16 Jan 2012
Messages
9,809
Reaction score
2,033
Location
Uk
Country
United Kingdom
Are you going to take advice regarding regulations or ignore it, because you don't fancy it?

If the flue cannot be inspected fully and it passes through a loft space, with no access, then the next GSI/RGI who comes to your property should shut your boiler down and condemn the installation, until the contravention is corrected. This is why, I believe that annual inspection & certification, for ALL gas appliances at every dwelling, should be mandatory.

No they won't, if following the guidance. They will AR it, and turn it off. They may ask for permission to disconnect. They will apply a DO NOT USE label.
 
Joined
7 Feb 2004
Messages
71
Reaction score
1
Country
United Kingdom
BUT, you seem to have ignored the new siting of the flue.

I'm not sure what your trying to say?
The flue and boiler was installed some years ago by a corgi engineer
There is no new sitting of the flue?

maybe I should of made it clearer
I'm taking the old roof off and putting a new on
The flue pipe is one continuous length through the pitch roof

The length of pipe hidden in the pitch roof from ceiling to top roof slate is about 5 inches

My main concern was keeping the roof watertight with the roof underlay as I need to have a 25mm gap of roof underlay around the flue pipe
Thanks
 
Joined
7 Feb 2004
Messages
71
Reaction score
1
Country
United Kingdom
Just found this on gas safe site somewhat different to what some of you guys are saying

As firemanT states AR it but even then According to the below I can still use it ?

I haven’t had inspection hatches fitted. What does this mean for me?

If your gas engineer cannot examine the whole length of the flue they will advise you, in line with industry guidance, that it is 'At Risk', recommend that you do not use it and will ask your permission to turn it off. This is assuming that there are no kother indications that your boiler is not safe, regardless of the unknown condition of the flue.

'At Risk' is a risk classification used by gas engineers and means that your boiler and flue system could become dangerous in the future, in this case it is used because the engineer cannot examine the length of the flue to confirm it is safe. As a consumer you are within your rights to refuse permission for it to be turned off, however you will be asked to sign paperwork to confirm you accept responsibility for those defects identified in the system – in this case, the potential for fumes to escape unnoticed from the concealed flue into the property. Your gas engineer can continue to work on your boiler including servicing it and undertaking maintenance work.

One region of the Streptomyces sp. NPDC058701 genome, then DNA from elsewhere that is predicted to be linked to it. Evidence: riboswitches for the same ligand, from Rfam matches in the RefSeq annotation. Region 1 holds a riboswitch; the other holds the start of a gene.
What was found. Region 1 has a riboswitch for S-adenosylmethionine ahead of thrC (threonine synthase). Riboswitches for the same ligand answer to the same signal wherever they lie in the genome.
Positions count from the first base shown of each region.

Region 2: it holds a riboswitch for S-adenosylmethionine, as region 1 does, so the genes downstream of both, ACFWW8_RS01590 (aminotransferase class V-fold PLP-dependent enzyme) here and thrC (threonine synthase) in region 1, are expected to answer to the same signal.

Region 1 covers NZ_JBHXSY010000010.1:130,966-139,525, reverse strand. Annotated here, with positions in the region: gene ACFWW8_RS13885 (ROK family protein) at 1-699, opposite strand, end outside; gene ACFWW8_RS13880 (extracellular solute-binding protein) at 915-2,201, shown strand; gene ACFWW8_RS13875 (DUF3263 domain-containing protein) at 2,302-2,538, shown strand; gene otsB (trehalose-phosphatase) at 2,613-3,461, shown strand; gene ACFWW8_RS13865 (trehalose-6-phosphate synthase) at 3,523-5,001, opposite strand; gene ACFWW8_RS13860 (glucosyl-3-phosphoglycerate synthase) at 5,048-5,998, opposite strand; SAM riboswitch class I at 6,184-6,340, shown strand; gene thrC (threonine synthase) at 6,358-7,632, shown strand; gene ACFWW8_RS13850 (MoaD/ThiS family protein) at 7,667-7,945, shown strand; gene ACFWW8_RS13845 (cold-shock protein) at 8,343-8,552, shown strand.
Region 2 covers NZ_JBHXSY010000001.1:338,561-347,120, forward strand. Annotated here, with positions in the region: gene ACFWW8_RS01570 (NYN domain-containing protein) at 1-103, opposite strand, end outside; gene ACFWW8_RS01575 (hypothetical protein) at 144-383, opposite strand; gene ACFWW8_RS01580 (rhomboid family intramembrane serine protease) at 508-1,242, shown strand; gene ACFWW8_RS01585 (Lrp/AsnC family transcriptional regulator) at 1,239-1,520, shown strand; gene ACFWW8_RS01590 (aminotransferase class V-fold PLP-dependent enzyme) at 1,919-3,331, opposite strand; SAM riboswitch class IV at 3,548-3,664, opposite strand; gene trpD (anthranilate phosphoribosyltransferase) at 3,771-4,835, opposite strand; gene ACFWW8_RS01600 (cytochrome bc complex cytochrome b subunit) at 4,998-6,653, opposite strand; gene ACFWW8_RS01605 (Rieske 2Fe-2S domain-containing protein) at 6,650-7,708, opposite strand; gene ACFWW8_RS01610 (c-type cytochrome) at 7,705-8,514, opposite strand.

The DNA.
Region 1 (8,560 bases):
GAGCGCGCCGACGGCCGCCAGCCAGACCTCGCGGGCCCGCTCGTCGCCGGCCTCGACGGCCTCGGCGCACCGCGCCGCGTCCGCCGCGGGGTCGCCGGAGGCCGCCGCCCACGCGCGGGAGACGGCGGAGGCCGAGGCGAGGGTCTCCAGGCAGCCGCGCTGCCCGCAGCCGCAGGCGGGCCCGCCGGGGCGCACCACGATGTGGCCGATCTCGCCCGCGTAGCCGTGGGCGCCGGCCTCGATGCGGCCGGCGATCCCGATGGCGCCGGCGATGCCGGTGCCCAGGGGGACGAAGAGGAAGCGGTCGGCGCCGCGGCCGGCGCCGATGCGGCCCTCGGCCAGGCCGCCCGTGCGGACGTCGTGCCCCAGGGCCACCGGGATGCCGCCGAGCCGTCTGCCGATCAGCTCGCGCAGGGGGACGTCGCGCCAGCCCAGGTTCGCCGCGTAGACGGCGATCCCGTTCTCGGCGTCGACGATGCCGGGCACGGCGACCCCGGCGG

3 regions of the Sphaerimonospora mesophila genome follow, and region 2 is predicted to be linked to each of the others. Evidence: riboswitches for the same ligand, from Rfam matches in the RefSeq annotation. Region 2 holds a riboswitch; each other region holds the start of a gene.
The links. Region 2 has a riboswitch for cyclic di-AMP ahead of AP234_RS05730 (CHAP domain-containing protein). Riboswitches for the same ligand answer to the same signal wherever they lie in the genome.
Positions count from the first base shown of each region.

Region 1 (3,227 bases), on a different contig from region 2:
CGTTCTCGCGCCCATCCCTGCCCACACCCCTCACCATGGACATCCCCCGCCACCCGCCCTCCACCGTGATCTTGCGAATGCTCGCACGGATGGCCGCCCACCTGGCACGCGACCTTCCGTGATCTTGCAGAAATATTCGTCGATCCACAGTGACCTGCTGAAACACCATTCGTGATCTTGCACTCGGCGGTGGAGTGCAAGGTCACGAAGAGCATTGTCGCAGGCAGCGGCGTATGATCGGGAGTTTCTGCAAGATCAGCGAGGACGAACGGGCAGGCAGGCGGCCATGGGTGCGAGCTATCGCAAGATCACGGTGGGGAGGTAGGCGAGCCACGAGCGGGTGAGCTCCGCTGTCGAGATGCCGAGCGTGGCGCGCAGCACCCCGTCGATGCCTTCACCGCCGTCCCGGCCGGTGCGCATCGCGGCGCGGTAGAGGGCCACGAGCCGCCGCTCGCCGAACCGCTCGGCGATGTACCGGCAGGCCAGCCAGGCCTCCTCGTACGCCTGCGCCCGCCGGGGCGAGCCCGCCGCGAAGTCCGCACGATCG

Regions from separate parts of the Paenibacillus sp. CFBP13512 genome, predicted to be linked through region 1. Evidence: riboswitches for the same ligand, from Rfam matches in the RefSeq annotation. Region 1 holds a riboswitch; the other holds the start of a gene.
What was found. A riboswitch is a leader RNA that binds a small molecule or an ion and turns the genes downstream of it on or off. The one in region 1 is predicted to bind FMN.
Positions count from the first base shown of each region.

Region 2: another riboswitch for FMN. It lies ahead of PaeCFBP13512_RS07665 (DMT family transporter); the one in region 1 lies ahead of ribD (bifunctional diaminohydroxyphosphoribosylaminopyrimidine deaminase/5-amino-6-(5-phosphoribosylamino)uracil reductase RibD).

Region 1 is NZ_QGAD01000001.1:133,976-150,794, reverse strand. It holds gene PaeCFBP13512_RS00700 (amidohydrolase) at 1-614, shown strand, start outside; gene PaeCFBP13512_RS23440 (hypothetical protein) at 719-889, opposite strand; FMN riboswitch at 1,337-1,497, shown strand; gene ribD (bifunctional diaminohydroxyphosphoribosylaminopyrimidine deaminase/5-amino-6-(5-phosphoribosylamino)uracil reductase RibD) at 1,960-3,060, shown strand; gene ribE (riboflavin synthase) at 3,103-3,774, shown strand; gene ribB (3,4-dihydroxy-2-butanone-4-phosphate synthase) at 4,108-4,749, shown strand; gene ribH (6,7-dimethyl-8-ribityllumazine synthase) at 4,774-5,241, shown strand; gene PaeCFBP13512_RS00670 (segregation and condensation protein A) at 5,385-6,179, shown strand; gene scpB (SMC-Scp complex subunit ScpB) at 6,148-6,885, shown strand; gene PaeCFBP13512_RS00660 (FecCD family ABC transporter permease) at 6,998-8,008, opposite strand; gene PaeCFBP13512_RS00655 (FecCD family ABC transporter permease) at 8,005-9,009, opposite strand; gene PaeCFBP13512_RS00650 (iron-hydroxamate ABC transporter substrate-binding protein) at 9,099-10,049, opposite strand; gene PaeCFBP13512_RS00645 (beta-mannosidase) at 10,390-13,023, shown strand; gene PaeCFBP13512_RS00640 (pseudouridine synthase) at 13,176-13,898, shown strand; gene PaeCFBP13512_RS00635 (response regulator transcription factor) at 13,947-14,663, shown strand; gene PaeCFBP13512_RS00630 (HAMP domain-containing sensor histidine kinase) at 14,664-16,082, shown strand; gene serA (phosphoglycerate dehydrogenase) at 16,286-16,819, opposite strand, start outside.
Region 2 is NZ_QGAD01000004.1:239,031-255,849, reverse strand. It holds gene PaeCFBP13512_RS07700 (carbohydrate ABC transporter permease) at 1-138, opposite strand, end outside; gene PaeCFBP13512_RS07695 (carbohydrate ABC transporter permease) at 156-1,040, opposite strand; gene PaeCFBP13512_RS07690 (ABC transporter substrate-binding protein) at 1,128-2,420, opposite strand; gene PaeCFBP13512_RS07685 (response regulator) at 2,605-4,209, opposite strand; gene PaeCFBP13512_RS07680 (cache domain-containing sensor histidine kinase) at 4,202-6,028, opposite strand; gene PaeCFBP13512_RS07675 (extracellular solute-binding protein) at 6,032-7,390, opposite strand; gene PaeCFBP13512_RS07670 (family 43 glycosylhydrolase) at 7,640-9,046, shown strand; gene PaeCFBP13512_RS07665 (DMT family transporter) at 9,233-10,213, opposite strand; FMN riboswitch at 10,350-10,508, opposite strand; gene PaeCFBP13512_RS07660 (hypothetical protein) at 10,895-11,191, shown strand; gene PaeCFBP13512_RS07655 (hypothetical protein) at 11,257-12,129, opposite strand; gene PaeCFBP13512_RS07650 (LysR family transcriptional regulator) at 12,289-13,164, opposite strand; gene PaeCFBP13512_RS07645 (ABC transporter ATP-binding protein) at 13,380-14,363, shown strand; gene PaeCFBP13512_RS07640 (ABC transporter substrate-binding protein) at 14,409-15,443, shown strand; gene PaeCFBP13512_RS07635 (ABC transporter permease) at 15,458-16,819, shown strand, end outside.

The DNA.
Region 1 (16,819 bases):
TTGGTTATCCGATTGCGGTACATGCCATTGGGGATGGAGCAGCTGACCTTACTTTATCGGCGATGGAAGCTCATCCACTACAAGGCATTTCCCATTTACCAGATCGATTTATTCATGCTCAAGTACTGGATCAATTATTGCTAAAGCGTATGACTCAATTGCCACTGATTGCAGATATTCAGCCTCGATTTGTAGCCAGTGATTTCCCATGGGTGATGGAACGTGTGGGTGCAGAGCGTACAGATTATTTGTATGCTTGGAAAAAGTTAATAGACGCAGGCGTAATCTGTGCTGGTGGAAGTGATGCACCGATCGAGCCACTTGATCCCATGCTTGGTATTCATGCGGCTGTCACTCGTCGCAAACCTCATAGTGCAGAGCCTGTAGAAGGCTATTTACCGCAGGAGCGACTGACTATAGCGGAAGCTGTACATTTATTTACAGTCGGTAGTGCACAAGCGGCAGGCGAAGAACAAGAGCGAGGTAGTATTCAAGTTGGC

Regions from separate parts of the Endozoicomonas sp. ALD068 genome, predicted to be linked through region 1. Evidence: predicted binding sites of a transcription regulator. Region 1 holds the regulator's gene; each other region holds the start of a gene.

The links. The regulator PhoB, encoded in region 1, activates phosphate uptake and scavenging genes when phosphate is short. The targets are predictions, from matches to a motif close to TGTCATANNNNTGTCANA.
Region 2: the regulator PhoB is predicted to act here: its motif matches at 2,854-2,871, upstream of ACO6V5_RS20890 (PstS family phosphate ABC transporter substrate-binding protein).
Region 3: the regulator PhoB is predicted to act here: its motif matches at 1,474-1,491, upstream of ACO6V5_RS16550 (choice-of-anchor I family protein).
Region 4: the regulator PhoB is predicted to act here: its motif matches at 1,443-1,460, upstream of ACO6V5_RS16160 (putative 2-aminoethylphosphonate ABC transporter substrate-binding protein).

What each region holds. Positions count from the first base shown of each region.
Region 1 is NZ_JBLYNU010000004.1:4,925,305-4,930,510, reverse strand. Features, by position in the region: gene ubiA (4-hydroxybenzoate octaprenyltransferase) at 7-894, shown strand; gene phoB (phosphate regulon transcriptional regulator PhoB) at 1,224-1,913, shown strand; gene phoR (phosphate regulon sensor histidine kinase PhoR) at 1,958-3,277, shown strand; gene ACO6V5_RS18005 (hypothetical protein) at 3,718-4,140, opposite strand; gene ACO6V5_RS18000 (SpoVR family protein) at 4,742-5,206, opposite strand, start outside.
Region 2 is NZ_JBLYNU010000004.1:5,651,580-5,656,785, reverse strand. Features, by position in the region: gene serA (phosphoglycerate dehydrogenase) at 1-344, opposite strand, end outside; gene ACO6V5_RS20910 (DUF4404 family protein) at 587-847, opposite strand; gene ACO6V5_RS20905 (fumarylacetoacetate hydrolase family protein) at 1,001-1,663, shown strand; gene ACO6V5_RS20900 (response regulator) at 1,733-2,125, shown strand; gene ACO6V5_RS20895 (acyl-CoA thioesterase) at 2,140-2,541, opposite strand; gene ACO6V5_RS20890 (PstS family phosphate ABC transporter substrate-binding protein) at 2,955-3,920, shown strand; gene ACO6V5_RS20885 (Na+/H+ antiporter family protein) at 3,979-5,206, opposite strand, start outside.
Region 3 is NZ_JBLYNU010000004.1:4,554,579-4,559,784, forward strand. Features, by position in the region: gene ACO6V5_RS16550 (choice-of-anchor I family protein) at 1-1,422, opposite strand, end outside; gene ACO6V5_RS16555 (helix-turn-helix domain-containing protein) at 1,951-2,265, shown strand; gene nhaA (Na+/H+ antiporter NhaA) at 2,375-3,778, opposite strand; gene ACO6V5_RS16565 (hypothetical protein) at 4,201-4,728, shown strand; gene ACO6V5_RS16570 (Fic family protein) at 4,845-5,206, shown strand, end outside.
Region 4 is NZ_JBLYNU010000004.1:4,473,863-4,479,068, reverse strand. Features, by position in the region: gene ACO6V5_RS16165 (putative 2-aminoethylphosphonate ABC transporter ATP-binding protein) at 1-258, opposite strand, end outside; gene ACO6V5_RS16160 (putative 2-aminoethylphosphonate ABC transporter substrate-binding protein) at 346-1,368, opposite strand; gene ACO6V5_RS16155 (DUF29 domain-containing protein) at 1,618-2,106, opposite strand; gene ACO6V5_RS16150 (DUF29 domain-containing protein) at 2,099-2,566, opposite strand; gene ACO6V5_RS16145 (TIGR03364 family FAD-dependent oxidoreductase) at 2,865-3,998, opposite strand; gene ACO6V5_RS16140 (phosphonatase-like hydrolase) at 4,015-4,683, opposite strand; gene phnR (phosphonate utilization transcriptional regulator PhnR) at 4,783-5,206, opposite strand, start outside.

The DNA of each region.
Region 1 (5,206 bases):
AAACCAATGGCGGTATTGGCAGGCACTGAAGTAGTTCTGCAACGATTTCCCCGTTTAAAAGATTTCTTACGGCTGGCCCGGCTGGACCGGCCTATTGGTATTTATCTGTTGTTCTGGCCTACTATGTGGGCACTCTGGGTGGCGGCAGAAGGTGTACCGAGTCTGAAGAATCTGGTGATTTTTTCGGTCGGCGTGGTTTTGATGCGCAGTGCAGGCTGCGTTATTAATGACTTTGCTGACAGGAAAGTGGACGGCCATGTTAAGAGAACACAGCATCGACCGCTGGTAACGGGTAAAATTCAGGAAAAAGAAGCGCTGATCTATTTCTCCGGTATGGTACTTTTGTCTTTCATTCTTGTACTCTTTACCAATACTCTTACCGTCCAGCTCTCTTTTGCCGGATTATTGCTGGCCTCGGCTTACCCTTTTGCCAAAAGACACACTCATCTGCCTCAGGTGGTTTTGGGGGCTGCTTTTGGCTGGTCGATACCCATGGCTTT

If you have had your boiler serviced since January 2011, your gas engineer should have made you aware of the need for inspection hatches, giving you time to consider what action to take.

Owner-occupiers:

The law has not changed. What has changed is guidance to gas engineers in relation to them being able to examine the flue. There is no legal duty on you to have inspection hatches or other controls installed. If you choose not to have them, you should continue to have your boiler serviced and checked every year by a Gas Safe registered engineer who will advise that it is ‘At Risk’ (see above).

If you choose not to have inspection hatches fitted, industry has developed a safety system which can monitor the void through which the flue runs for carbon monoxide. This system will cause the boiler to be shutdown if and when carbon monoxide is detected. Your registered gas engineer will be able to provide you with further information on these systems. Inspection hatches remain the preferred option but the safety shut down system does afford you with a level of protection against an undetected failure of the flue.

Fitting carbon monoxide alarms are also a good second line of defence but are no replacement for an engineer being able to fully inspect the complete flue.

I have heard that there could be alternatives to having hatches fitted. Is this true?

Visual examination checks by engineers via inspection hatches is currently the preferred method recommended by the industry guidance that explains how to judge that a flue is working safely and effectively. However, where inspection hatches are not practicable industry has developed a safety system which is able to monitor the void for the presence of carbon monoxide and which cause the boiler to shut down if it is detected.

Speak to your Gas Safe registered engineer for advice on what solution may be appropriate for you.

Do I have to get inspection hatches by law?

No. There is no legal duty on the consumer to have inspection hatches installed. However, there is a long-standing legal duty on gas engineers to be able to examine the flue to ensure it is safe whenever they work on your boiler. In the majority of cases this will be only be possible though the installation of inspection hatches. If gas engineers cannot examine the flue along its length they will advise you that the installation is ‘At Risk’ and will seek your permission to turn it off.

It is important that this should not deter you from having your boilers serviced or maintained as this will at least confirm that the boiler itself is currently safe even if the flue cannot be confirmed as safe.
 
R

rules&rulers

maybe post a couple photos here showing whats there already,
 
Sponsored Links
Top